Mar 1, 2008
A new Detroit
America used to be proud of its automobile industry, particularly in the city of Detroit, the capital of mass production and automation for auto-vehicles. However with the ideas of globalization and sourcing for cheap labor, we are seeing a new paradigm shift which has made the entire world our ball game.
No longer do we see a domination of the automobile industry by US companies, but we are beginning to see new "Detroits" sprawling all over the world. The Detroit in US may be experiencing a slow down. The workers there may be laid off and definitely many people would be out of employment, but look at the bright side. The US companies now have the advantage of building new Detroits all over the world, where the cheap labor is, where the huge international market is, where the love for the exciting Fords and Chryslers still burns with great passion.
Look at Ford itself. They have relocated their operations internationally and judging by their superb redesigned F-150 pickup, they may be on the rise to be a top seller in the auto industry in the US once again.
The challenge is not whether there is going to be a revival of the car industry in Detroit in the US in the future. The challenge for auto-makers is to see the whole world as a fresh market and to produce environmental friendly vehicles rivaling those of Nissan and Toyota from Japan.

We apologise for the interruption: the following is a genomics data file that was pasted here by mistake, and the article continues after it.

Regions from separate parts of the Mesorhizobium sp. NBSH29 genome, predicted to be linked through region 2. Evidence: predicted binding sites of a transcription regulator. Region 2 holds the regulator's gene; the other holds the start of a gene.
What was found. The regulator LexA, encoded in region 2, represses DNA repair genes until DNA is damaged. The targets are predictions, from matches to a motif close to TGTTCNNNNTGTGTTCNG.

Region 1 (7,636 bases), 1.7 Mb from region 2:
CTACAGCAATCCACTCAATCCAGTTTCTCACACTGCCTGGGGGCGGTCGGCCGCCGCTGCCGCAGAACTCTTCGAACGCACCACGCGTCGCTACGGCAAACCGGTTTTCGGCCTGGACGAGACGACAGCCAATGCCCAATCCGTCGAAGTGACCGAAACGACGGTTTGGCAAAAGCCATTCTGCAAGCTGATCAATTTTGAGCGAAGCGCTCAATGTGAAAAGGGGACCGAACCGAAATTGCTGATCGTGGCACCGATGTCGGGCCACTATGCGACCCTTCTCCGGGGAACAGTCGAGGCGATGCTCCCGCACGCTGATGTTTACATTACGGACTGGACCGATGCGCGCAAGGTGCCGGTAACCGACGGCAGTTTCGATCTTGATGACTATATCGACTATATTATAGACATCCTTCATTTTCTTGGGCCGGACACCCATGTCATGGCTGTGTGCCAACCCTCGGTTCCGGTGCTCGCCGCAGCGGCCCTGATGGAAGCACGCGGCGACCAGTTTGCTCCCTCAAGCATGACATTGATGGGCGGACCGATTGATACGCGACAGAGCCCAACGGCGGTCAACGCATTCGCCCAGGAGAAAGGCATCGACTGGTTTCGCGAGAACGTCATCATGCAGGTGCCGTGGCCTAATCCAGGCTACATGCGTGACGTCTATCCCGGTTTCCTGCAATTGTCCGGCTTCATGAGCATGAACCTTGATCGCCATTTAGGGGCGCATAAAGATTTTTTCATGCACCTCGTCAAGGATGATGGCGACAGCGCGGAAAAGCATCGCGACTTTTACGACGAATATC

On the other hand, we are beginning to see an interest of non-US car manufacturers willing to relocate to the US soil for practicality purposes. The US is still considered as the largest car market in the world. The closeness of the US car buyers, the cost savings of international transportation (especially with the high cost of fuel for transportation), the enthusiastic consumer feeling for high technology in automobiles etc. have encouraged other car manufacturers to build their cars on US soil.
These newcomers over time could include carmakers from India and China as well as existing ones such as Toyota, Hyundai and BMW, which have already invested massively further north in Canada or in southern US states. Together with their manufacturing plants, other supporting industries will be spawned for their various auto parts such as Ford parts or Nissan parts.
They may seem unlikely to build their plants in Detroit, US again, but there will be "another Detroit" in another part of the States.
Posted by Steven Wong at 8:24 AM